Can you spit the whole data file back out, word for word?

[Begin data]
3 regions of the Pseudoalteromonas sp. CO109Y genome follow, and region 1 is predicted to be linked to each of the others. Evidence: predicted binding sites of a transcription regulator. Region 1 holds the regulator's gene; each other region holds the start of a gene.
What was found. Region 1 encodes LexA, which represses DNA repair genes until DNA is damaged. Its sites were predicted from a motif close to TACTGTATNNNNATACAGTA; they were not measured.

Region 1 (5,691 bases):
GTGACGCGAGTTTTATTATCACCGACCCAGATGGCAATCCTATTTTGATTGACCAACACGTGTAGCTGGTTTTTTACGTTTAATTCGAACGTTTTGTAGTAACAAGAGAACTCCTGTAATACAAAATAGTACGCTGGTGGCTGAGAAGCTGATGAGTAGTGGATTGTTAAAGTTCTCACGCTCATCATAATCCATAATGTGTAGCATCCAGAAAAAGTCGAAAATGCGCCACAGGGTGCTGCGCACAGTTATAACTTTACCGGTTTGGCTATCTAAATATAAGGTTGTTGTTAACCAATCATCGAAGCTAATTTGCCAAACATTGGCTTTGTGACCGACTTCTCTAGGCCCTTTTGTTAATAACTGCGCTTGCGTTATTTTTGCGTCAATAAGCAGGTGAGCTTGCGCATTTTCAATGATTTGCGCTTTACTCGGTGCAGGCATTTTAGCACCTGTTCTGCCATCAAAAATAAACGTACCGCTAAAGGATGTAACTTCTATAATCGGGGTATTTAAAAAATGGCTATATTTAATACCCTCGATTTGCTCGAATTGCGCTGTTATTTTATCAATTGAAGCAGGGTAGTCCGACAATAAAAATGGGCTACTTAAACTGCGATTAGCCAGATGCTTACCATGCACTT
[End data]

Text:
3 regions of the Pseudoalteromonas sp. CO109Y genome follow, and region 1 is predicted to be linked to each of the others. Evidence: predicted binding sites of a transcription regulator. Region 1 holds the regulator's gene; each other region holds the start of a gene.
What was found. Region 1 encodes LexA, which represses DNA repair genes until DNA is damaged. Its sites were predicted from a motif close to TACTGTATNNNNATACAGTA; they were not measured.

Region 1 (5,691 bases):
GTGACGCGAGTTTTATTATCACCGACCCAGATGGCAATCCTATTTTGATTGACCAACACGTGTAGCTGGTTTTTTACGTTTAATTCGAACGTTTTGTAGTAACAAGAGAACTCCTGTAATACAAAATAGTACGCTGGTGGCTGAGAAGCTGATGAGTAGTGGATTGTTAAAGTTCTCACGCTCATCATAATCCATAATGTGTAGCATCCAGAAAAAGTCGAAAATGCGCCACAGGGTGCTGCGCACAGTTATAACTTTACCGGTTTGGCTATCTAAATATAAGGTTGTTGTTAACCAATCATCGAAGCTAATTTGCCAAACATTGGCTTTGTGACCGACTTCTCTAGGCCCTTTTGTTAATAACTGCGCTTGCGTTATTTTTGCGTCAATAAGCAGGTGAGCTTGCGCATTTTCAATGATTTGCGCTTTACTCGGTGCAGGCATTTTAGCACCTGTTCTGCCATCAAAAATAAACGTACCGCTAAAGGATGTAACTTCTATAATCGGGGTATTTAAAAAATGGCTATATTTAATACCCTCGATTTGCTCGAATTGCGCTGTTATTTTATCAATTGAAGCAGGGTAGTCCGACAATAAAAATGGGCTACTTAAACTGCGATTAGCCAGATGCTTACCATGCACTT